Hart recruited Johnson to run relays, a Baylor specialty. But as a freshman Johnson grew to his present size. Training year-round for the first time, he clocked 20.69 in his first outdoor meet and 20.49 in his second, losing narrowly to Floyd Heard, who had been ranked first in the world for the 200 the previous year. It wasn't until that freshman year that Johnson ran his first 400, recording a 46.29.
Without the injuries, Johnson might have reached the summit earlier. "We were all surprised it took so long for him to get where he ultimately should have been," says Raymond Pierre, Johnson's former Baylor teammate and the 1987 Pan Am Games 400 champion. "This year Michael is just going to build on last year."
It looks that way. Johnson opened this outdoor season in mid-April by running 19.2 on a 4 x 200 relay at the Mt. SAC Relays. One week later he clocked a 44.73 400 at the Drake Relays. And on May 6, in Shizuoka, Japan, he did 20.22 for the 200. Róbson da Silva of Brazil, last year's No. 2-ranked 200-meter performer, was left seven meters behind. "We've been extremely surprised," says Hart, pointing out that Johnson has yet to do any real speed work this year. "The reins have been tightened in training."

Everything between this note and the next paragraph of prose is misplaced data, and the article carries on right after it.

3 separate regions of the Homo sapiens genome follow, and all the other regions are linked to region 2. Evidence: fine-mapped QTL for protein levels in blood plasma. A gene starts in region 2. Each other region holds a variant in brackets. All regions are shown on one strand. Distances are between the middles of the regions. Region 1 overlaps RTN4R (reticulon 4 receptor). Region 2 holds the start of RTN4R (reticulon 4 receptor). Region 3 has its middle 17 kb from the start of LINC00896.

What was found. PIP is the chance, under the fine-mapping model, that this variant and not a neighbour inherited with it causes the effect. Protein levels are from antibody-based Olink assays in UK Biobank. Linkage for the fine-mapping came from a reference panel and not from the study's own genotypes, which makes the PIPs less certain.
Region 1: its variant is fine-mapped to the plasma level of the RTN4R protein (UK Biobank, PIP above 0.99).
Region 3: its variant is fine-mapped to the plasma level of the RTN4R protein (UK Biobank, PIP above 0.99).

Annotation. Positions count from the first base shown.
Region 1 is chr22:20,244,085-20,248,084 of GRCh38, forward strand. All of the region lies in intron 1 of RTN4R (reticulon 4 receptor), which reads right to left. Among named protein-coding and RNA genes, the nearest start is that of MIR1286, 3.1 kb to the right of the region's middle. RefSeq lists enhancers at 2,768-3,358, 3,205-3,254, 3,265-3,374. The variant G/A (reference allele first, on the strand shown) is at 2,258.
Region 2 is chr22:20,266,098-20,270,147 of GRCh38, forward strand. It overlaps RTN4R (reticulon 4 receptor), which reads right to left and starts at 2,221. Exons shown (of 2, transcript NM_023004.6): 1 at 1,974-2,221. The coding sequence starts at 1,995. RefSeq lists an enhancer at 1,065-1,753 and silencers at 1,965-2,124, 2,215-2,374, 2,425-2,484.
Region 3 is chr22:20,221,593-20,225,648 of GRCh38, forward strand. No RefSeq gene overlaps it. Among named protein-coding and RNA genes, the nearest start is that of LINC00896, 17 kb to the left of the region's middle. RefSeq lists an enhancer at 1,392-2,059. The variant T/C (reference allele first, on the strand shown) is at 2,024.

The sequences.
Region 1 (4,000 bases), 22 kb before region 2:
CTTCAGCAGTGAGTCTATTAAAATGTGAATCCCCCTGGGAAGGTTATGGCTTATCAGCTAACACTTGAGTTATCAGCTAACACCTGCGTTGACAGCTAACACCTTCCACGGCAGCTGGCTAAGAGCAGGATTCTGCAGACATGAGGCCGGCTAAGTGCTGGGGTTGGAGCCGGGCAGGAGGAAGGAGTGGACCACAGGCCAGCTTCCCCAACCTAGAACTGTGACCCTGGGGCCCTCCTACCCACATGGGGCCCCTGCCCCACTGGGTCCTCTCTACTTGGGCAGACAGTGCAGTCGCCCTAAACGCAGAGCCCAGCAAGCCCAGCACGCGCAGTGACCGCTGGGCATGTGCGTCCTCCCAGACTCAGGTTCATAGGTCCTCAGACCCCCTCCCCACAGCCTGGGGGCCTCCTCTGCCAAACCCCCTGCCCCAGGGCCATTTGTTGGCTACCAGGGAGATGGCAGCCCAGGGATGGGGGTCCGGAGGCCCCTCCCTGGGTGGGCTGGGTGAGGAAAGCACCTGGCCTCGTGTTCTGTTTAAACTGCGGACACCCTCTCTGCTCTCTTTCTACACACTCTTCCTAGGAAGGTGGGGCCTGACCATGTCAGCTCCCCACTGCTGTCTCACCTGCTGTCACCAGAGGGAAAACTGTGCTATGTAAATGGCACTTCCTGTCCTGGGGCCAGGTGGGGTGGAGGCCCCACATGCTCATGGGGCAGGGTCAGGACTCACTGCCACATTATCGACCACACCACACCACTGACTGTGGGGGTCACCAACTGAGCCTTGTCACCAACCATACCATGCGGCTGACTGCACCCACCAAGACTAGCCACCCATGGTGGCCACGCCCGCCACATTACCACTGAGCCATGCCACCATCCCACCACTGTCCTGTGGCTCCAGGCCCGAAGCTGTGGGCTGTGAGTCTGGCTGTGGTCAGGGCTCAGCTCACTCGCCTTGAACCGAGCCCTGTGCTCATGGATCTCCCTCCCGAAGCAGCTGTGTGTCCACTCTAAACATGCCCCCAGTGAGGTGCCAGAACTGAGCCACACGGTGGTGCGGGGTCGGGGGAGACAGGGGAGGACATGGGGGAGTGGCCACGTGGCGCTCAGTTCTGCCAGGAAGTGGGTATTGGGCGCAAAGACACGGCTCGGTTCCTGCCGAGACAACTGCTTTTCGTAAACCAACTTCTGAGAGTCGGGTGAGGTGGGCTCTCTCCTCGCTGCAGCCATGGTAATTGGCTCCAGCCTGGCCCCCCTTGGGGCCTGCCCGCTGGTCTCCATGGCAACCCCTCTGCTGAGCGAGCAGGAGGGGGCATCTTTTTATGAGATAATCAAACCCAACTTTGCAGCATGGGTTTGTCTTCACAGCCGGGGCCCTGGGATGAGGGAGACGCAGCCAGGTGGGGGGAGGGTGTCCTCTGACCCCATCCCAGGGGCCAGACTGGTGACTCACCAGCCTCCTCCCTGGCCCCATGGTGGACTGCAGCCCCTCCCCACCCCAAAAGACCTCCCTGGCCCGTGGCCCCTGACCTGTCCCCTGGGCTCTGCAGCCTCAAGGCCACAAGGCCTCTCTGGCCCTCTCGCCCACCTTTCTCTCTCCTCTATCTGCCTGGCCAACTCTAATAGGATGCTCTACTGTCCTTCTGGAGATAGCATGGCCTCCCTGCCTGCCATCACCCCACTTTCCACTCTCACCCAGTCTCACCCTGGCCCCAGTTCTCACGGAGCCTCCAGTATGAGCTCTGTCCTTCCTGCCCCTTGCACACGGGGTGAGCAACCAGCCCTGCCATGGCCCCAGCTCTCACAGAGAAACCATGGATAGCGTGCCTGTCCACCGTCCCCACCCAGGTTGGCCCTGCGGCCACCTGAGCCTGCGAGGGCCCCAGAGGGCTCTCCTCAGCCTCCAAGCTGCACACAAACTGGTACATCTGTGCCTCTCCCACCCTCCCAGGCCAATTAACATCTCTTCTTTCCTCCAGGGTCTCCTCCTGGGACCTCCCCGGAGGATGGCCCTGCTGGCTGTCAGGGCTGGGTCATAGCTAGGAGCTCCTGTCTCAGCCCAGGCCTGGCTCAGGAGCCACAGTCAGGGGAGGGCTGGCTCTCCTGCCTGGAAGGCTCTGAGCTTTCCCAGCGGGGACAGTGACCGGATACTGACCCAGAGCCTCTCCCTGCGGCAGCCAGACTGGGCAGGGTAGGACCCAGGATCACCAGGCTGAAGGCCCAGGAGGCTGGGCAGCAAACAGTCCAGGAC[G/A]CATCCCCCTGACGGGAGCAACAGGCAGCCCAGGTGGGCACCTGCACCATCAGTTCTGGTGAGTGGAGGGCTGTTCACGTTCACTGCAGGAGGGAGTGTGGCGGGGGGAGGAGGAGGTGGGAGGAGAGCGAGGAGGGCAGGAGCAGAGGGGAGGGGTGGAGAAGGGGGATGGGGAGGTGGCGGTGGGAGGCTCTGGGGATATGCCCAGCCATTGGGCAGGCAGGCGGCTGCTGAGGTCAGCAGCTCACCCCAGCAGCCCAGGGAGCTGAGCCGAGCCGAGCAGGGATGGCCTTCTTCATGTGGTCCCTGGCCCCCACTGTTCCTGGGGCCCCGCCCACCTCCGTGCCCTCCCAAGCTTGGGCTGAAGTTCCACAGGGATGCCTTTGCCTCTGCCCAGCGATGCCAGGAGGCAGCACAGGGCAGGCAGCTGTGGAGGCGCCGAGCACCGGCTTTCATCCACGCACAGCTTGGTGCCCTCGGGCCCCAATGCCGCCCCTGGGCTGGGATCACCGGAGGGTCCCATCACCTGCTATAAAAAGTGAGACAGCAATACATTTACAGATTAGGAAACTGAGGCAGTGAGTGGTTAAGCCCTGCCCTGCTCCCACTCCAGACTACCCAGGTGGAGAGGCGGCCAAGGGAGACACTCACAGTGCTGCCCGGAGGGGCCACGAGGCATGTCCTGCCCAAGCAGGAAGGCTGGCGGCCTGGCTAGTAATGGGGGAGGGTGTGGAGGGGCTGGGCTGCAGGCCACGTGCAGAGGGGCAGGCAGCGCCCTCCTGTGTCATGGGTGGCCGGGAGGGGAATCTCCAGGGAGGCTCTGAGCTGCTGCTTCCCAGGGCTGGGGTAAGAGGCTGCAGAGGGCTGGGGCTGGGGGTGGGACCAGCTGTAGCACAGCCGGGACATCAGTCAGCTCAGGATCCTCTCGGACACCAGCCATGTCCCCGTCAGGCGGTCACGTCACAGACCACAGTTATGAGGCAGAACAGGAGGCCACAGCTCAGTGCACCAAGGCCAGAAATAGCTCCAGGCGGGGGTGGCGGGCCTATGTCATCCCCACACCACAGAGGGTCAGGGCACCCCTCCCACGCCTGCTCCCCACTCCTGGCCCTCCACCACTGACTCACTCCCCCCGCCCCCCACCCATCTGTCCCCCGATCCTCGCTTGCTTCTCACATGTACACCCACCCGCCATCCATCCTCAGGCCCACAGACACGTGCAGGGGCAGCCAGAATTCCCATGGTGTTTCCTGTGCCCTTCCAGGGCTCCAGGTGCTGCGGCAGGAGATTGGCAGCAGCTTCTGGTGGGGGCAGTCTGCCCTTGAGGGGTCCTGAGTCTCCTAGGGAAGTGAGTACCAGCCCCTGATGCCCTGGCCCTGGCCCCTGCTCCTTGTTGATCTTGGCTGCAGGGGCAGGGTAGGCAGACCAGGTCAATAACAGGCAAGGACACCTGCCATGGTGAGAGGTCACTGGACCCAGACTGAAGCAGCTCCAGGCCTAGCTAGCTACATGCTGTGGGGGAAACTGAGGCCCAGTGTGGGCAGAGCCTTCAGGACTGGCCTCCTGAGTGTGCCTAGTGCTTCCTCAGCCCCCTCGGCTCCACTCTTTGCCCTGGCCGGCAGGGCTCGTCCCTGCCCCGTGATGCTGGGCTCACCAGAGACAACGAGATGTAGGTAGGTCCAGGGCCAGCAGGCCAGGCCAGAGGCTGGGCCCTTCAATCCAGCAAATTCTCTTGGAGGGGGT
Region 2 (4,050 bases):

It's scary, running so fast so early. Johnson admits that he feels capable of breaking Mennea's 200 mark, but his aim for now is the gold medal in the event at the World Championships in August in Tokyo. He also would like to compete in the 4 x 400 relay in Tokyo, but he may not get a chance, even though he now has five sub-44 legs, two more than anyone else in history. To his dismay, The Athletics Congress, which governs track and field in the U.S., ratified a decision by U.S. coach Tom Tellez that to earn a place on the relay team in Tokyo, a runner must enter the 400 at next month's TAC Championships. But the schedule of races at the TAC Championships virtually precludes an athlete from entering both the 200 and 400.
"I can't express how much that disappoints me without getting really ugly," says Johnson, who sees the Tokyo championships as an occasion to shine, finally, in a showcase meet. "If I get there," he says, "I know that I can do something spectacular."